The Omni Parker House in Boston, Massachusetts is considered to be the most haunted hotel in New England, according to the folks at Ghosts & Graveyards: Boston's Frightseeing Tours. You can stay at this hotel and just might experience some apparitions yourself.
Omni Parker House History
Founded by Harvey Parker in 1855, the hotel, located in the heart of downtown Boston right along the Freedom Trail, is the longest continuously operated hotel in the United States. Parker was the overseer and resident until his death in 1884. Some say he never left.
It was at the Parker House where some of the most famous names of America’s Golden Age of Literature, like Emerson, Hawthorne, and Longfellow, met to socialize in the nineteenth-century Saturday Club. Baseball greats like Babe Ruth stopped in for drinks and dinner. And famous politicians have frequented the elegant hotel. Parker House has also hosted famous performers since it is near Boston's Theater District.
While the Omni Parker House continues to be frequented by notable names, it's the ghosts that are the center of attention around holidays like Halloween. Stories of a bearded man and noises in room 303 are common, even told by current guests.
The Bearded Apparition
A bearded man dressed in colonial-era garb has been sighted on the ninth and tenth floors and once at the end of a guest’s bed in room 1012. "The spirit looked concerned sitting there staring back at the young woman," says the sightseeing website.
"Perhaps he wanted to know if the guests were enjoying their stay." Many hotel staff and visitors believe the ghost is that of Parker, though it would be very out of character for him to wear colonial clothing, since his years as hotel proprietor came nearly a century after the end of America's colonial era.
Guests have also reported seeing orbs of light hovering down the 10th-floor hallways and then mysteriously vanishing. "Other guests have reported the sound of a rocking chair (the hotel has none), strange whisperings and laughter, misplaced items and flickering lights," reports the newspaper, the "Austin American Statesman."
The 3rd Floor Visitors
If the upper floors are visited occasionally by a former hotel owner who should have long ago moved on to the world beyond, perhaps he is just an oversolicitous hotelier who simply doesn't realize the establishment has new owners.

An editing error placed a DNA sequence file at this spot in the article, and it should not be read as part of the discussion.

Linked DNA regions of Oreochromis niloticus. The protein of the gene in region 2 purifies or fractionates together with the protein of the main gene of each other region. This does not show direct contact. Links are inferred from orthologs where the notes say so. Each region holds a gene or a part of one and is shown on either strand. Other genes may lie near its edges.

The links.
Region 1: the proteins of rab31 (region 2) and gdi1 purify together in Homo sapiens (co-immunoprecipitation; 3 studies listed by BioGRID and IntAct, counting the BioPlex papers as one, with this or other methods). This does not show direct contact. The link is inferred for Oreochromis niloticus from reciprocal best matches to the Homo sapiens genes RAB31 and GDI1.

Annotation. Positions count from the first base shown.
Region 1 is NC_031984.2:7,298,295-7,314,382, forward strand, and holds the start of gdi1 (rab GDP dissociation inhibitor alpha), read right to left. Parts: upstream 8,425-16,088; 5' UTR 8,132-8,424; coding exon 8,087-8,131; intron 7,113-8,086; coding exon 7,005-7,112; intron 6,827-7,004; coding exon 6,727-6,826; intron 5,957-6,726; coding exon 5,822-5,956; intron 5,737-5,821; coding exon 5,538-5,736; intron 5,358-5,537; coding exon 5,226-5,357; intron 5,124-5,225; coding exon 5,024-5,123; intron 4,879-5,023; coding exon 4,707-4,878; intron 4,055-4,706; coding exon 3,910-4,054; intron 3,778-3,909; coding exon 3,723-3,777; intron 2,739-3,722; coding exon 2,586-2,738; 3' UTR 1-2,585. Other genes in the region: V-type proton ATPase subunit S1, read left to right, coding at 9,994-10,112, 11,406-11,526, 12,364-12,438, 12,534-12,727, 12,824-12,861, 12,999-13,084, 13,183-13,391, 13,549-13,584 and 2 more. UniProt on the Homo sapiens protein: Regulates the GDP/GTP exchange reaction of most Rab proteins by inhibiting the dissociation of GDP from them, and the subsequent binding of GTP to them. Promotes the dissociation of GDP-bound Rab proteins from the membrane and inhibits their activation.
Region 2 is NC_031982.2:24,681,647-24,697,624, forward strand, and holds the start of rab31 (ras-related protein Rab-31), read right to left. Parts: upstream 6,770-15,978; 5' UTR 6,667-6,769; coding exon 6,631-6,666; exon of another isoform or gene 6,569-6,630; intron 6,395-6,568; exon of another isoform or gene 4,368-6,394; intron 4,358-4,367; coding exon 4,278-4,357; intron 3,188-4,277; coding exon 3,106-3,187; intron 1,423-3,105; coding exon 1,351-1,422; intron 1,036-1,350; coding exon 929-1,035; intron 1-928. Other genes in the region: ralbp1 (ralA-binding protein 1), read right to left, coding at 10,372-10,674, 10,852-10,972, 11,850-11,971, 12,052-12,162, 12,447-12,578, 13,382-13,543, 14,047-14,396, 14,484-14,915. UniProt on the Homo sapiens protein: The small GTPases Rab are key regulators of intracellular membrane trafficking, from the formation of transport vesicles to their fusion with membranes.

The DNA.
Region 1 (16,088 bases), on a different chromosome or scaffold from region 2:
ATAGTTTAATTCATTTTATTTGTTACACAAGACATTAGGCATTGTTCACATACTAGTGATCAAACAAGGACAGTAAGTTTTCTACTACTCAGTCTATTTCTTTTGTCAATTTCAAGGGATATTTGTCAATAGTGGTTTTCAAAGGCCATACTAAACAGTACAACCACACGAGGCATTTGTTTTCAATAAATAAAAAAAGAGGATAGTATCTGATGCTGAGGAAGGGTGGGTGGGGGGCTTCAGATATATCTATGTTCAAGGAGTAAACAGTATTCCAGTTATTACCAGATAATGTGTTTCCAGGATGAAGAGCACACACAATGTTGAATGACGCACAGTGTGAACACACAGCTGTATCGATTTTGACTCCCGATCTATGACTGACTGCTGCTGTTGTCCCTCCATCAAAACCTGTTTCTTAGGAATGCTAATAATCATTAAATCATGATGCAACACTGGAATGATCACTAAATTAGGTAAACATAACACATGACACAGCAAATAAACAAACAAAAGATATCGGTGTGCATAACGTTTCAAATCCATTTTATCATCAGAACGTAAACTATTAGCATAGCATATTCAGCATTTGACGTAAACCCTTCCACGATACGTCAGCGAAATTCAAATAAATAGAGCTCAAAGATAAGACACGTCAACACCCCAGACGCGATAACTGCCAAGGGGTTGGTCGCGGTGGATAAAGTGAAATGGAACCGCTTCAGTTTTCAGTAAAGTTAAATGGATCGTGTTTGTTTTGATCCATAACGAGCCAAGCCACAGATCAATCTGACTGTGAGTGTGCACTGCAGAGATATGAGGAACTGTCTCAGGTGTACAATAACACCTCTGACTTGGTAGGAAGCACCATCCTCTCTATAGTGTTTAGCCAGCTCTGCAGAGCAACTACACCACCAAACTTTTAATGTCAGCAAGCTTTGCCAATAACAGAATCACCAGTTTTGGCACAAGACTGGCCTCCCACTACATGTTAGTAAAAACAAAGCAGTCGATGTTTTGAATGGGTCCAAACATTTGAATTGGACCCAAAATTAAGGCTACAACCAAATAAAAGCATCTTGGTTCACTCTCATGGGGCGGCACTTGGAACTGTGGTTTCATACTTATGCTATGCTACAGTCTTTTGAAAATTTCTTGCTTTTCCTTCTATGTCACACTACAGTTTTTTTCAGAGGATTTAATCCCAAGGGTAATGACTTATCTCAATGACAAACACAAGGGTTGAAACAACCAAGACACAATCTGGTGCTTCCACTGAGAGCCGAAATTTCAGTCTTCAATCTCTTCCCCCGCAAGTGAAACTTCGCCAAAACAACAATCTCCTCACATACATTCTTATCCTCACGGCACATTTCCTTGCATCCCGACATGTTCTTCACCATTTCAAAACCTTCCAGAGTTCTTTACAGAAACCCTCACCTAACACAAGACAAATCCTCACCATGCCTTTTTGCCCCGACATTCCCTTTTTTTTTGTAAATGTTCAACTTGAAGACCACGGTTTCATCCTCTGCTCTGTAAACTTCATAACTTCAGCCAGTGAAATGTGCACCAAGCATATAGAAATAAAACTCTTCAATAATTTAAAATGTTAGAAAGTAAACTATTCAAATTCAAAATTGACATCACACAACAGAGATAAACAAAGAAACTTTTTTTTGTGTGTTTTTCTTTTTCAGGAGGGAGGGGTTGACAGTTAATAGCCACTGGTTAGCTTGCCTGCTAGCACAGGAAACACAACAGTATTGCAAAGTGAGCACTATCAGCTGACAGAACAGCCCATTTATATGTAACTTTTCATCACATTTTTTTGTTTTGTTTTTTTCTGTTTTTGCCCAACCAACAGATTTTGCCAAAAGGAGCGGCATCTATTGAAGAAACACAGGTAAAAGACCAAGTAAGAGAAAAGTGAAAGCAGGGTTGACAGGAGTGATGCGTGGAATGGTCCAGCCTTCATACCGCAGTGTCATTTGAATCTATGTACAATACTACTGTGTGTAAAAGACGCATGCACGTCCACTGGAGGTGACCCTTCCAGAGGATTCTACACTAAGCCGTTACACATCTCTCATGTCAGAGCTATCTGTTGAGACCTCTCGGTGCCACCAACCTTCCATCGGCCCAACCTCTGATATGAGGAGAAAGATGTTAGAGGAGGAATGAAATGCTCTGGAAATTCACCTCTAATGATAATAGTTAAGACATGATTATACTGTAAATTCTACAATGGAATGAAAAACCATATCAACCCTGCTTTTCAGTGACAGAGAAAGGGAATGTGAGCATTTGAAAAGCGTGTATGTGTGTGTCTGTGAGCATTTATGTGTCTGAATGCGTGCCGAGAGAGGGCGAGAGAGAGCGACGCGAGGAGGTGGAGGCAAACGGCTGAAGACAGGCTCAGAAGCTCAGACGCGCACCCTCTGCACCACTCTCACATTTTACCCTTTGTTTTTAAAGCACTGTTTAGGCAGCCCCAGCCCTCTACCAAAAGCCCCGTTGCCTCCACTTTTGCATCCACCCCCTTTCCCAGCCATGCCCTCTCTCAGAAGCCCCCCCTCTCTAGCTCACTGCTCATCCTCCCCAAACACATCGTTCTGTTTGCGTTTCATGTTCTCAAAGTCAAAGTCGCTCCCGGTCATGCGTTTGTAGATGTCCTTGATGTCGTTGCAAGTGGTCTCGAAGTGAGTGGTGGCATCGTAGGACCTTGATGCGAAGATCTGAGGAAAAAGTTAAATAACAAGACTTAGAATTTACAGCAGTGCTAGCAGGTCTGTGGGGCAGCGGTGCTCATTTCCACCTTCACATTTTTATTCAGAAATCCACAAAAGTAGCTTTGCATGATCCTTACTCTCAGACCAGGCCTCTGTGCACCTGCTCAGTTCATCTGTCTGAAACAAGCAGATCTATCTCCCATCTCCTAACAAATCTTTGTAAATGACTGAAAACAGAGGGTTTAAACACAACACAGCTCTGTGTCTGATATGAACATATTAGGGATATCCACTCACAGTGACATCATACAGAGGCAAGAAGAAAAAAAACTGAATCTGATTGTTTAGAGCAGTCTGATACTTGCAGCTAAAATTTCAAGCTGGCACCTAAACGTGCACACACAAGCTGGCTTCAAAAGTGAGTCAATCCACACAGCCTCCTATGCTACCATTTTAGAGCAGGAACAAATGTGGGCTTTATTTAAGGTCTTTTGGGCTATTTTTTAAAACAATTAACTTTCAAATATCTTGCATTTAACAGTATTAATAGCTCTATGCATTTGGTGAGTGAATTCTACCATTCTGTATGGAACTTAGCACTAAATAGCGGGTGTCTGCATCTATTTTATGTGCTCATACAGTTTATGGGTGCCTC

The third floor, however, is the paranormal hotspot at this historic Boston hotel. Charlotte Cushman, a renowned 19th-century stage actress who played both male and female roles, such as in the Shakespearean plays "Lady Macbeth" and "Hamlet," died in 1876 in her room on the third floor. Now, one of the elevators often travels on its own to that floor, even when no buttons are pushed.
Cushman isn't the only ghost suspected to haunt the third floor of the Omni. Years ago, a businessman died in room 303. Guests staying in that room over the years have reported the smell of whiskey and raucous laughter, even when neither was to be found. After many guest complaints, the room was converted into a closet.
Other Spooky Visits
Some surprised guests have reported seeing hotel founder Parker in other rooms throughout the Omni—and not just on the ninth and 10th floors—inquiring about their stay.
Authors like William Wadsworth Longfellow, Henry David Thoreau, Charles Dickens, and Ralph Waldo Emerson frequented the hotel and since Longfellow's favorite room was on the popular third floor, many suspect the elevator is returning him upstairs after a club meeting.
Staying at the Omni Parker House
You can stay at this four-star venerable hotel, on a haunted floor or not. It's an elegant, classically beautiful hotel with modern amenities. There are 551 guest rooms and suites. Parker’s Restaurant, at the hotel, has introduced the world to some delectable culinary classics, including Parker House Rolls and Boston cream pie.
The hotel is family-friendly and offers a welcome gift for children. Located on the historic Freedom Trail, Omni Parker House puts families in the heart of Boston. You'll be within walking distance of the Boston Common, Boston Public Gardens, and Faneuil Hall Marketplace.